Ties to Excellence

by Harry Giles, Sr. Assoc.; Buro Happold Engr. Limited, London,

Serial Information: Civil Engineering—ASCE, 2001, Vol. 71, Issue 3, Pg. 54-59

Document Type: Feature article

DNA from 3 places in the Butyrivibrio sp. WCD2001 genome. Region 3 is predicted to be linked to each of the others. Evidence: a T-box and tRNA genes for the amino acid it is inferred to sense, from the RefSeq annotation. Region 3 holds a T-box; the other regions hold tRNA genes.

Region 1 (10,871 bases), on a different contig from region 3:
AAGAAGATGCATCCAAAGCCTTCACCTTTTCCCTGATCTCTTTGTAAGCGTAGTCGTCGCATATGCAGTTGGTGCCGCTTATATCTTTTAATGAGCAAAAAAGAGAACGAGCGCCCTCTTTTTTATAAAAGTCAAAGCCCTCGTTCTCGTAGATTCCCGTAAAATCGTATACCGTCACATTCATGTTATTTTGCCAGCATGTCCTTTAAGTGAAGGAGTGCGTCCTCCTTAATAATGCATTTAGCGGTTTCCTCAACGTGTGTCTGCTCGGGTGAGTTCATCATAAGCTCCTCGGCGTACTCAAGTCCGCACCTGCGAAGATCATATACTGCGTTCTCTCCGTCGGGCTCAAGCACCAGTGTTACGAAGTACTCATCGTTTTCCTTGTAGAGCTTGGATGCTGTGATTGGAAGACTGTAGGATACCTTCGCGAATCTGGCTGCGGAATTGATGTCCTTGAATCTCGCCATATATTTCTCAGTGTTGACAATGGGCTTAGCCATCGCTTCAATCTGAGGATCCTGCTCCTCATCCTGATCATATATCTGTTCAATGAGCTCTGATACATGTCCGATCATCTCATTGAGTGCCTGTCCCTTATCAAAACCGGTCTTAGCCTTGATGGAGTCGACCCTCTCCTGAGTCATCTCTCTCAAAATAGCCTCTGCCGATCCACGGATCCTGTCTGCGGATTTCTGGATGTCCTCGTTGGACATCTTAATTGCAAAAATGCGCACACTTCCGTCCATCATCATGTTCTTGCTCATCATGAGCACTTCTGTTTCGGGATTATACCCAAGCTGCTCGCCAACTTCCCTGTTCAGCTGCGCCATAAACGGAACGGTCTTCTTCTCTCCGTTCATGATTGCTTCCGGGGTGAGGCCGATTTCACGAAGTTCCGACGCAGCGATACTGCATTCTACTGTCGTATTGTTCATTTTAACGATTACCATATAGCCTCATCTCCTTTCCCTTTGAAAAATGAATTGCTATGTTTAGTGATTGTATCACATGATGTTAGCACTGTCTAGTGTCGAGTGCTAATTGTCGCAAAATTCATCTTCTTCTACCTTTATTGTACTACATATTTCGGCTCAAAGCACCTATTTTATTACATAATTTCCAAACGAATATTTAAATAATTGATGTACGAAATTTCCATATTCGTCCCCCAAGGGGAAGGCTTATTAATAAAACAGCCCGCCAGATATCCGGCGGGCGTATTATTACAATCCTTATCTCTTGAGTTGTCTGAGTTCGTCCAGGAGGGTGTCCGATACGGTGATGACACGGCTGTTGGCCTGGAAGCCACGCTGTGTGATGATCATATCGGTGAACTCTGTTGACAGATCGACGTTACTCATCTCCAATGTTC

The new Exhibition Center London (ExCeL) on the north side of the Royal Victoria Dock in London is just one of many structures altering the Docklands' landscape. The roof construction is the most unique aspect of the project. A key feature is the use of externally exposed steelwork, consisting of coupled pairs of A-frame masts and ties that support primary trusses near their midspans across the exhibition halls at 23.4-m intervals. The main roof structure consists of lattice trusses at 7.8-m intervals, supporting the deck, the main air-handling plant, and the hanging partitions for the exhibitions below. The exposed A-frames and ties consist of tubular-steel inclined masts and ties, precambered as necessary to remove any visible sag. The frame modules are located at 46.8-m centers along the entire length of the building on both the north and south sides and form the main architectural expression of the building. The problem of detailing and fabricating large-scale connections was overcome after detailed model and CAD studies—which helped in arriving at a visually interesting structure—had been carried out. The ExCeL project significantly enhances sustainable development in the region, increasing employment and contributing to urban regeneration.

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